Judge David Johnson thinks neo-Nazi serial killers get a bad rap and films like this do nothing to diminish the stereotype.
Those poor, poor prostitutes…
Murder Set Pieces talks a good talk, as its case is emblazoned with warning about the horrific, shocking, controversial nature of the film within. But does it make good?
Facts of the Case
The plot for Murder Set Pieces is fairly straightforward: a nameless fashion photographer (Sven Garrett) is a closet Nazi, burning with violent misogyny. Nights find him patrolling the sleazy sections of Las Vegas, picking up hookers, having his way with them, then gruesomely dispatching his victims. Amidst all the hubbub of being a serial killer, The Photographer has found time for a relationship with an oblivious woman, who has a slightly less oblivious daughter, Jade (Jade Risser), who suspects something's up with mom's wacky German boyfriend. The Photographer gets crazier, the victims pile up, and Jade will find herself trapped in a dungeon of bloody horrors.
Is this movie graphic and bloody? Sure it is. Is it the most violent horror film ever conceived? Not even close. There is plenty to be disturbed about in Murder Set Pieces, not the least of which is the cold, ruthless character of The Photographer. This guy isn't the usual killer you find in a horror film. He's nuts, driven by a traumatic episode in his past (which we see fleeting glimpses of), loves himself some Hitler, and is profoundly violent. Garrett plays him well, injecting a macho, sadistic energy into the character to create a soulless killing machine.
That pretty much encapsulates all that stood well with me in this film—well, that and the decent little performance by Jade Risser. What you should know right away is that if your expectations are sky-high and you've prepared for a night of unspeakable horror, you will likely come away disappointed. There's blood and gore, but it's virtually all after-the-fact; director Nick Palumbo isn't afraid to show you the scene of the crime, complete with blood-coated walls, mangled body parts, and torture devices, but don't plan on wallowing in the degenerate excess of mass slaying. This isn't Hostel or High Tension—not even close.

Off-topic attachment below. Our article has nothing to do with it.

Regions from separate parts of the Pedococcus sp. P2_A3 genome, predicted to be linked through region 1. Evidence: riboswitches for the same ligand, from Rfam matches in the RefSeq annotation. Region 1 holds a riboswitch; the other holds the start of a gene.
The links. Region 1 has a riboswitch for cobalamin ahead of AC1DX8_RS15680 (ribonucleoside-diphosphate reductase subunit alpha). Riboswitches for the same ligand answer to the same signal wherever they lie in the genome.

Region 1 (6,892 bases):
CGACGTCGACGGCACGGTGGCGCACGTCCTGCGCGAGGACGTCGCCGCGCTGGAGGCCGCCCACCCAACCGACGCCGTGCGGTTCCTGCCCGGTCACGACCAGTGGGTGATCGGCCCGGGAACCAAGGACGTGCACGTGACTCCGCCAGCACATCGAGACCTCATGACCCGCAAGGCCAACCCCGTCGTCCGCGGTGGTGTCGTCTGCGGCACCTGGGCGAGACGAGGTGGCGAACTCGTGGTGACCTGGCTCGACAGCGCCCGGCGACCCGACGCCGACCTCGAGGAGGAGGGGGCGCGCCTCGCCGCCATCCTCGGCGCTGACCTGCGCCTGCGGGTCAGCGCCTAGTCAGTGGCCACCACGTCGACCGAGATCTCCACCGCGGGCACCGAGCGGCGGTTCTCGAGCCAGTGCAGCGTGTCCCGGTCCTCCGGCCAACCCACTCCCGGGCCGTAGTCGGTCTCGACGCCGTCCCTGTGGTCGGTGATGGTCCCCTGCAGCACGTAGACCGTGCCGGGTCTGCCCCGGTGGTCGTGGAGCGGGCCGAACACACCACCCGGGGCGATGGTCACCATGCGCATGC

But if you can settle down for what Murder Set Pieces is, rather than what it is not, you'll find a solid serial killer-thriller, well-shot, fast-paced, and disturbing in its own right. Palumbo has a good eye for setting up tense sequences; in the commentary he confesses his admiration for Grindhouse and Giallo cinema, and those influences are apparent in his film.
While I dig the acting and the execution, my overall take on the film is less enthusiastic. Frankly, the story just isn't that compelling, and amounts to The Photographer moving from one sleazy encounter to the other, then flashes of some over-stylized sex scenes (there are a lot of breasts in this film) and flashes of the murderous aftermath, which is mainly Sven Garrett bleeding from the mouth and clenching his jaw. When Palumbo attempts to get into his killer's mind, the film flirts with uniqueness (we see him fantasizing about 9/11 for example), but Murder Set Pieces, when all is said and done, ends up offering little surprise; there's even the requisite damsel-in-distress chase scene to cap the film off.
Also misleading is the disc case: the extras. "Deleted Scenes" are noted but I couldn't find any, leaving me with Palumbo's decent audio commentary, some trailers and the fake widescreen.
This isn't a bad film, but it can't measure up to the hype of its own
marketers. Maybe, there's a grislier director's cut out there??
Guilty for falling short of too-big expectations, but it's not fault of the accused.
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Scales of Justice
• Director's Commentary
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